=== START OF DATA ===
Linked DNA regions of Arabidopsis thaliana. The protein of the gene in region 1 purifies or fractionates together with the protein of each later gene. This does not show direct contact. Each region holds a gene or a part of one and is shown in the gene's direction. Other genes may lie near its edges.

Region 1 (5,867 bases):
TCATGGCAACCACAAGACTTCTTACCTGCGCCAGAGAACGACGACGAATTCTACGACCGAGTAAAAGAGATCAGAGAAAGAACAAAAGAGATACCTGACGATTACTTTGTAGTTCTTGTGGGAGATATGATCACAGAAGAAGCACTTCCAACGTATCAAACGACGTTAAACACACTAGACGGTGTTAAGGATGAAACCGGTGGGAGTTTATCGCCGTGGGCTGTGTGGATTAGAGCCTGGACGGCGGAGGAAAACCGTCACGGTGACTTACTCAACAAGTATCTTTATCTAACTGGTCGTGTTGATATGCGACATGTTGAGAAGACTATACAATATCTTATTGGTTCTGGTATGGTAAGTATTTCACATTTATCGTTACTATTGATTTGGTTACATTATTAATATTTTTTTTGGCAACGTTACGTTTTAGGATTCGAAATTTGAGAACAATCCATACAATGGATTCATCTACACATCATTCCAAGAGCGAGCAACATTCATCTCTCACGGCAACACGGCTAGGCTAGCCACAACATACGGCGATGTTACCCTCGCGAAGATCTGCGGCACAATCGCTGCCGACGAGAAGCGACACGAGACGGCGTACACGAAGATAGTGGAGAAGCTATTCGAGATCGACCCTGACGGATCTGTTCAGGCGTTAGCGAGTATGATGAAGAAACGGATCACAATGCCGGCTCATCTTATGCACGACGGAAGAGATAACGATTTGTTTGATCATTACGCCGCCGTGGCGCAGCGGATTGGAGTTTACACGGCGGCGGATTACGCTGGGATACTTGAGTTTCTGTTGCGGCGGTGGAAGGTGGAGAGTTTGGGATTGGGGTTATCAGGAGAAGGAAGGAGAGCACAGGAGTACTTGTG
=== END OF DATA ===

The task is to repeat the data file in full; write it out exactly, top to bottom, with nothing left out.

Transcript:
Linked DNA regions of Arabidopsis thaliana. The protein of the gene in region 1 purifies or fractionates together with the protein of each later gene. This does not show direct contact. Each region holds a gene or a part of one and is shown in the gene's direction. Other genes may lie near its edges.

Region 1 (5,867 bases):
TCATGGCAACCACAAGACTTCTTACCTGCGCCAGAGAACGACGACGAATTCTACGACCGAGTAAAAGAGATCAGAGAAAGAACAAAAGAGATACCTGACGATTACTTTGTAGTTCTTGTGGGAGATATGATCACAGAAGAAGCACTTCCAACGTATCAAACGACGTTAAACACACTAGACGGTGTTAAGGATGAAACCGGTGGGAGTTTATCGCCGTGGGCTGTGTGGATTAGAGCCTGGACGGCGGAGGAAAACCGTCACGGTGACTTACTCAACAAGTATCTTTATCTAACTGGTCGTGTTGATATGCGACATGTTGAGAAGACTATACAATATCTTATTGGTTCTGGTATGGTAAGTATTTCACATTTATCGTTACTATTGATTTGGTTACATTATTAATATTTTTTTTGGCAACGTTACGTTTTAGGATTCGAAATTTGAGAACAATCCATACAATGGATTCATCTACACATCATTCCAAGAGCGAGCAACATTCATCTCTCACGGCAACACGGCTAGGCTAGCCACAACATACGGCGATGTTACCCTCGCGAAGATCTGCGGCACAATCGCTGCCGACGAGAAGCGACACGAGACGGCGTACACGAAGATAGTGGAGAAGCTATTCGAGATCGACCCTGACGGATCTGTTCAGGCGTTAGCGAGTATGATGAAGAAACGGATCACAATGCCGGCTCATCTTATGCACGACGGAAGAGATAACGATTTGTTTGATCATTACGCCGCCGTGGCGCAGCGGATTGGAGTTTACACGGCGGCGGATTACGCTGGGATACTTGAGTTTCTGTTGCGGCGGTGGAAGGTGGAGAGTTTGGGATTGGGGTTATCAGGAGAAGGAAGGAGAGCACAGGAGTACTTGTG